The paper you choose greatly affects the results you obtain when painting with watercolours, as different textures create different effects.
A high-quality watercolour paper may be more difficult to work with when starting out. A student-quality paper offers great value for money, allowing you to experiment without having to worry about wasting a more expensive paper.
Here are some examples of affordable watercolour paper.
For each test: I use the same pigments on all three papers to compare colours and textures. I also add a little pen ink (Micron) to compare the results.
Painting with cold-pressed watercolour paper pads
Fluid paper is available in pads that are glued on two sides, which keeps the paper flat and allows you to work directly in the pad. It has a nice texture – it's not as smooth as Yupo or hot-pressed watercolour paper. It has a fine grain, so it's not too textured like rough paper either. It absorbs water quickly and gives a more diluted and less saturated effect than Yupo paper.
Painting with Yupo paper
Yupo paper is translucent and very smooth. It’s an interesting choice when working with watercolours and alcohol-based inks. It does not absorb water and pigments tend to glide over it easily. Colours are rich and vibrant, and when compared to watercolour paper, it allows for different effects. You can have fun using several colours on one sheet with a good amount of water – you’ll be amazed at the unexpected results!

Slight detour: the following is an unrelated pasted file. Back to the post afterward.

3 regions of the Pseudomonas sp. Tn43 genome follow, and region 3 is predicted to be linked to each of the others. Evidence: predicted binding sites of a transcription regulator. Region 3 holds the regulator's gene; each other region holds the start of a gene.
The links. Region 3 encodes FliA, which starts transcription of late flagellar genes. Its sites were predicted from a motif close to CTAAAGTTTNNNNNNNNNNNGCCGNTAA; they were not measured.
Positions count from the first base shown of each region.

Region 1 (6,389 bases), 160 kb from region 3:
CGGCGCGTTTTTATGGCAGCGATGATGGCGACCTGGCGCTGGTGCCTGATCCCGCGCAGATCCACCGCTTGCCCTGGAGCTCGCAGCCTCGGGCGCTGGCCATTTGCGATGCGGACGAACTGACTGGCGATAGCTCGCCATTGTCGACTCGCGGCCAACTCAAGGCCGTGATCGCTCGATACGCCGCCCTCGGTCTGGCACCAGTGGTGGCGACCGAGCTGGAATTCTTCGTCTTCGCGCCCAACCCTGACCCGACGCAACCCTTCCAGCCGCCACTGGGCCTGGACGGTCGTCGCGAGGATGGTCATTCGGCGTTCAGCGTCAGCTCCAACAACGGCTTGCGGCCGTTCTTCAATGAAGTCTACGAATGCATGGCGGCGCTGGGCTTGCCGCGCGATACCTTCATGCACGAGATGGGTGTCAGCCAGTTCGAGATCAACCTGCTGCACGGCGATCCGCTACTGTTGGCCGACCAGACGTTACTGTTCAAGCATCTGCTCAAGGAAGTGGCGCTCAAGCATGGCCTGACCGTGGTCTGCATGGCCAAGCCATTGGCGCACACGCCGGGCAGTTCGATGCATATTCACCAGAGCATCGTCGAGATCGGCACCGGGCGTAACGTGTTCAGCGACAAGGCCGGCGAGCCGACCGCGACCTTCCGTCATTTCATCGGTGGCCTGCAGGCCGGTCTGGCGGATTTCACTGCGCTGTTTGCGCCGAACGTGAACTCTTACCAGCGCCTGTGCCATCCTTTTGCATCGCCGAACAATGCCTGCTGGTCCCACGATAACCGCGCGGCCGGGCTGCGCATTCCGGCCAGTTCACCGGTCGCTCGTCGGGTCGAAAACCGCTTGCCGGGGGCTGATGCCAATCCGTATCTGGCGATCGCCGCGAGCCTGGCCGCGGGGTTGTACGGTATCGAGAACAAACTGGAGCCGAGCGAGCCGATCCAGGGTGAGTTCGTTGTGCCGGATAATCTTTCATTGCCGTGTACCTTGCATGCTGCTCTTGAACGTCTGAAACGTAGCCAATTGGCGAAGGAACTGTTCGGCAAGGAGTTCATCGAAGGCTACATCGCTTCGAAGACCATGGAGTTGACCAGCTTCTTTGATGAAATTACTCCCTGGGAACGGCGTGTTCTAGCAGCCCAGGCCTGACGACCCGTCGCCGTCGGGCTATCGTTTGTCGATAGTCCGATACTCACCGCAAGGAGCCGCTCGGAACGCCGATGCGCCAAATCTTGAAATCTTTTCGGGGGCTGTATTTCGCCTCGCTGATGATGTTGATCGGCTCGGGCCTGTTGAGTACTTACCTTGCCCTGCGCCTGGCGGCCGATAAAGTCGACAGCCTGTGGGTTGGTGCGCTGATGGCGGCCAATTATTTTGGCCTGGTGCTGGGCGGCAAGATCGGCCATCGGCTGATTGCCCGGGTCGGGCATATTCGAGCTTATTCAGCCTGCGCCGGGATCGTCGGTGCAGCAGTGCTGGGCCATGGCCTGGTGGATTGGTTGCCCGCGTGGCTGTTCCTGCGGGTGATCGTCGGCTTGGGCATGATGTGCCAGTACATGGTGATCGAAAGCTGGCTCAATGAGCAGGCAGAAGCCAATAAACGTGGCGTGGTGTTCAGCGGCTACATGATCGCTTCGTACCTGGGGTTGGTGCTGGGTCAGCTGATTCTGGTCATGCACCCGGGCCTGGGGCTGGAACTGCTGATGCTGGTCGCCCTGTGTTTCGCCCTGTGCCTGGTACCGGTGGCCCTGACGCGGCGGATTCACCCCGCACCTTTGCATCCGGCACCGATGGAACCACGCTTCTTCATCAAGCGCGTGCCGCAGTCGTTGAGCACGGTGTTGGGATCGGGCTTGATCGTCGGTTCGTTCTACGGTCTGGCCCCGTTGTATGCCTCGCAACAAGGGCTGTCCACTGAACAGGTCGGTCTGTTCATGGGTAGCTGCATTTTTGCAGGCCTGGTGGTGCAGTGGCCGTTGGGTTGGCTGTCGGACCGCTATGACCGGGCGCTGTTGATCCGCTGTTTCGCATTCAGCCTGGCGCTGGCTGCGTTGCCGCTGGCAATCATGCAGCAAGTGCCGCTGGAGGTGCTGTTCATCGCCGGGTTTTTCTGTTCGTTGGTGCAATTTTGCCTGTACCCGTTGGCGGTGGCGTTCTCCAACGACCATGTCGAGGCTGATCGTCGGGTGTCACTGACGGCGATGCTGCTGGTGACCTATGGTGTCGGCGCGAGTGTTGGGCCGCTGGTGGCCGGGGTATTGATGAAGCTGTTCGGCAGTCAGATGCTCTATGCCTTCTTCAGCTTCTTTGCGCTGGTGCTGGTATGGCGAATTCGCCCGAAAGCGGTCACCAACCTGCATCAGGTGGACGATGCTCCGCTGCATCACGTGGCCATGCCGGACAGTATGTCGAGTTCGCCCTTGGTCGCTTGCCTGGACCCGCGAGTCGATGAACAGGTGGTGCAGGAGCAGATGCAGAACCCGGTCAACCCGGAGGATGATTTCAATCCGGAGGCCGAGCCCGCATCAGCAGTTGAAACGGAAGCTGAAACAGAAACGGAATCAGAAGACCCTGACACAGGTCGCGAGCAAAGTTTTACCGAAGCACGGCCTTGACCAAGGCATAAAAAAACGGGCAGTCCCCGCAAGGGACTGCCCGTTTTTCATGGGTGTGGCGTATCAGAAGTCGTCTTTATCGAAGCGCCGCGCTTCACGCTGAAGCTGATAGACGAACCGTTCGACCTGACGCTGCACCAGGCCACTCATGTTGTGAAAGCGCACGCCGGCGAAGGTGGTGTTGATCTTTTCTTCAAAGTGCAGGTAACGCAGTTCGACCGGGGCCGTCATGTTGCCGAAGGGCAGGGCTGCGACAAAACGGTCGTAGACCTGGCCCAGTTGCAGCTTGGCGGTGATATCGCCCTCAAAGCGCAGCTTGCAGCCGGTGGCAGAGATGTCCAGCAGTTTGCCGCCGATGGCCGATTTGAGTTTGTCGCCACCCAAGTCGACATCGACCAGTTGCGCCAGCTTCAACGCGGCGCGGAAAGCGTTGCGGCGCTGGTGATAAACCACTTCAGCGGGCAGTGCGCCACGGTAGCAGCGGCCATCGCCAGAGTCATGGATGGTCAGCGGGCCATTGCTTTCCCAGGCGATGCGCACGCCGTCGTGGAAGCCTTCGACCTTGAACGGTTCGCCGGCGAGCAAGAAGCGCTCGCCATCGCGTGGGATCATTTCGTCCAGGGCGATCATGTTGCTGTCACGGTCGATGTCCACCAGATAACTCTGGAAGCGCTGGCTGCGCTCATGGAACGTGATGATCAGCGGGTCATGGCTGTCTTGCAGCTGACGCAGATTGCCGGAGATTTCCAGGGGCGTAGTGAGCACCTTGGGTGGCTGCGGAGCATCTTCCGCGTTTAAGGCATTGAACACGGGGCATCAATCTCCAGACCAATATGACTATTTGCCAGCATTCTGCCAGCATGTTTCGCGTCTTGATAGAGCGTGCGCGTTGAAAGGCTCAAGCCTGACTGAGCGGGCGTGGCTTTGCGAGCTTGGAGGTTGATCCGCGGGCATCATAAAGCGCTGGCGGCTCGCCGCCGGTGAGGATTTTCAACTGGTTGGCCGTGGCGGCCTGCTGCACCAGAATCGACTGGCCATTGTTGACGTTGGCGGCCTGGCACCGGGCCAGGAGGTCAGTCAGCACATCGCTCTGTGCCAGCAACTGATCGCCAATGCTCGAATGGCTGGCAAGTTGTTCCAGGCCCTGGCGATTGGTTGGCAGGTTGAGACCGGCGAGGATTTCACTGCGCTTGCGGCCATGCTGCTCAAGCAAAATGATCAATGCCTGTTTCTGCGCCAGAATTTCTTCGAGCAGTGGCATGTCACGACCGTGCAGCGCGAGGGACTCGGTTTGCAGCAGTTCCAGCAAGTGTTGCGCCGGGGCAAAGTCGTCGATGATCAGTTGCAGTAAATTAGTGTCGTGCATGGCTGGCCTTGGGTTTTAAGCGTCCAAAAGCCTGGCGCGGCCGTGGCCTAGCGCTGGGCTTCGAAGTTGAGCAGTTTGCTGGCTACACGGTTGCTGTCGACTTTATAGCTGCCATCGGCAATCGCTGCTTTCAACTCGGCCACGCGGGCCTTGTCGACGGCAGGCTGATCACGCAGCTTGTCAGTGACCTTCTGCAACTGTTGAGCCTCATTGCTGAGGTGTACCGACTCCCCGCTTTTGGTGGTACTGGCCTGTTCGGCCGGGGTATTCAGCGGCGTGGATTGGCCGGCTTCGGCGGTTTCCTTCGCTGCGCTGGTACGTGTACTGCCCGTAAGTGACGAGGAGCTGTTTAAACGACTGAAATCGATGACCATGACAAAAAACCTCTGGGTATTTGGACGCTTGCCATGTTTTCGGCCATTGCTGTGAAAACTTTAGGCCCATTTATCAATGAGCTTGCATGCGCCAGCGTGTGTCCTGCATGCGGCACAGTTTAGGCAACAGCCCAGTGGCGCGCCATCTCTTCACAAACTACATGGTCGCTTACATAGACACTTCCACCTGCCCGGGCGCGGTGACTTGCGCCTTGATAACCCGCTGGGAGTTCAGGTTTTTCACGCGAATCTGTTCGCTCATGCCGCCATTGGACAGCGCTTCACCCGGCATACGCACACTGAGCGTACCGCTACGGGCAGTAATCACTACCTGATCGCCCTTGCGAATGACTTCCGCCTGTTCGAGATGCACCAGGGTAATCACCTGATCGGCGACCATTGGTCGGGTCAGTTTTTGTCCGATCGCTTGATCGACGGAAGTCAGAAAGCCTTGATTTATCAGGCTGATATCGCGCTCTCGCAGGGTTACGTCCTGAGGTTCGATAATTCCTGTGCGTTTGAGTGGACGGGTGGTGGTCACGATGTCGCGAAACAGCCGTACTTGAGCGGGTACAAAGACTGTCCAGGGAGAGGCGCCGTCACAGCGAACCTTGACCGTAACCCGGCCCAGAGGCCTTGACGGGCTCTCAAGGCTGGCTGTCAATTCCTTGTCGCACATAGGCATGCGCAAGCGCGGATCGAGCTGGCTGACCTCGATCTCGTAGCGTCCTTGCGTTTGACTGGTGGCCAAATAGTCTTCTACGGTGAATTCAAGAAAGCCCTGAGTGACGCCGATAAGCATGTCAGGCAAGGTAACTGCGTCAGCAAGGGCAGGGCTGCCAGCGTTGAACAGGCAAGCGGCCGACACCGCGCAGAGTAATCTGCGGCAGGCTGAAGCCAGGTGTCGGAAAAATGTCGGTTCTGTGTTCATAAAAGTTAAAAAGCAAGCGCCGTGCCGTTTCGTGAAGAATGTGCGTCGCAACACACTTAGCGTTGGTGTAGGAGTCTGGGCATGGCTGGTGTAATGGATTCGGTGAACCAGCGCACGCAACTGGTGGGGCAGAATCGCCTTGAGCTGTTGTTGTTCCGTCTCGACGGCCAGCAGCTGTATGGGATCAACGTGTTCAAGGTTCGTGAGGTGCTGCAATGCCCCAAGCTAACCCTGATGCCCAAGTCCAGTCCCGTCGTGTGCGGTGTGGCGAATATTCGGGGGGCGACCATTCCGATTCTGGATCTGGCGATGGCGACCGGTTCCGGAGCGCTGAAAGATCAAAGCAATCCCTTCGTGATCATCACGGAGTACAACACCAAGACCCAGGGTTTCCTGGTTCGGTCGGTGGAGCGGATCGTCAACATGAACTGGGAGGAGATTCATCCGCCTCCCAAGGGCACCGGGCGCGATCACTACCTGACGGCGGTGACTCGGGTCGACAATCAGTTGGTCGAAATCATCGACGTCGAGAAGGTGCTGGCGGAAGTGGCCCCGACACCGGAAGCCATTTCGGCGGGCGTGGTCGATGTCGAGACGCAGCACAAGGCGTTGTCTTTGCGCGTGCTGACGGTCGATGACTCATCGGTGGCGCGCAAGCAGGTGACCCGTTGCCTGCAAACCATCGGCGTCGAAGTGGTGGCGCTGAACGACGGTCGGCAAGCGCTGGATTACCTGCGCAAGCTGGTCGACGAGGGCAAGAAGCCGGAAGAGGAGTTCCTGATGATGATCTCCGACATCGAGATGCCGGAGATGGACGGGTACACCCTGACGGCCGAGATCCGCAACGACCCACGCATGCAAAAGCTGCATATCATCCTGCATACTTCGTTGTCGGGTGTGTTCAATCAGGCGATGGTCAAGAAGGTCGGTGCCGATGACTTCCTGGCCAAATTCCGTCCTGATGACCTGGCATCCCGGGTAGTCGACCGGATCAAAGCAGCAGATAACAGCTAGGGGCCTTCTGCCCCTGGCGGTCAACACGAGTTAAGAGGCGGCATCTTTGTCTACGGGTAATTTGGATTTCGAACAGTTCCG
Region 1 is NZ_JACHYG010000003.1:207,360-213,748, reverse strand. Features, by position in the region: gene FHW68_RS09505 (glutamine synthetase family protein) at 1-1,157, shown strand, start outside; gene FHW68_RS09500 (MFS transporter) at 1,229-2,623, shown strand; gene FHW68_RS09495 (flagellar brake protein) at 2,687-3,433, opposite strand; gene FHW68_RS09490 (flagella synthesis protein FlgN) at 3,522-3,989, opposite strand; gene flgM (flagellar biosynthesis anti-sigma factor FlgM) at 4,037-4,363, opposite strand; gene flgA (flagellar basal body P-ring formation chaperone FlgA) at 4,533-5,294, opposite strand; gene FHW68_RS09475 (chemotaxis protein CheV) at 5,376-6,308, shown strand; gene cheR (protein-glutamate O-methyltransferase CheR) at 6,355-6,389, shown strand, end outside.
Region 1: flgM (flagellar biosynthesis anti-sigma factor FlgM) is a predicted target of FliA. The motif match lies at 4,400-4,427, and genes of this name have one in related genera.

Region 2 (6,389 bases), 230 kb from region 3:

Painting with Fabriano cold-pressed watercolour paper
Fabriano 1264 is a very affordable paper that comes in a single sheet (it’s not glued on the sides, so we recommend securing it to your working surface to prevent it from warping). It’s a very interesting paper option because it can also be used with gouache, acrylics and acrylic inks. It features a very fine grain and colours glide well over it, making it a real pleasure to work with. Ideal for experimenting and exploring.
Comparing the three types of paper: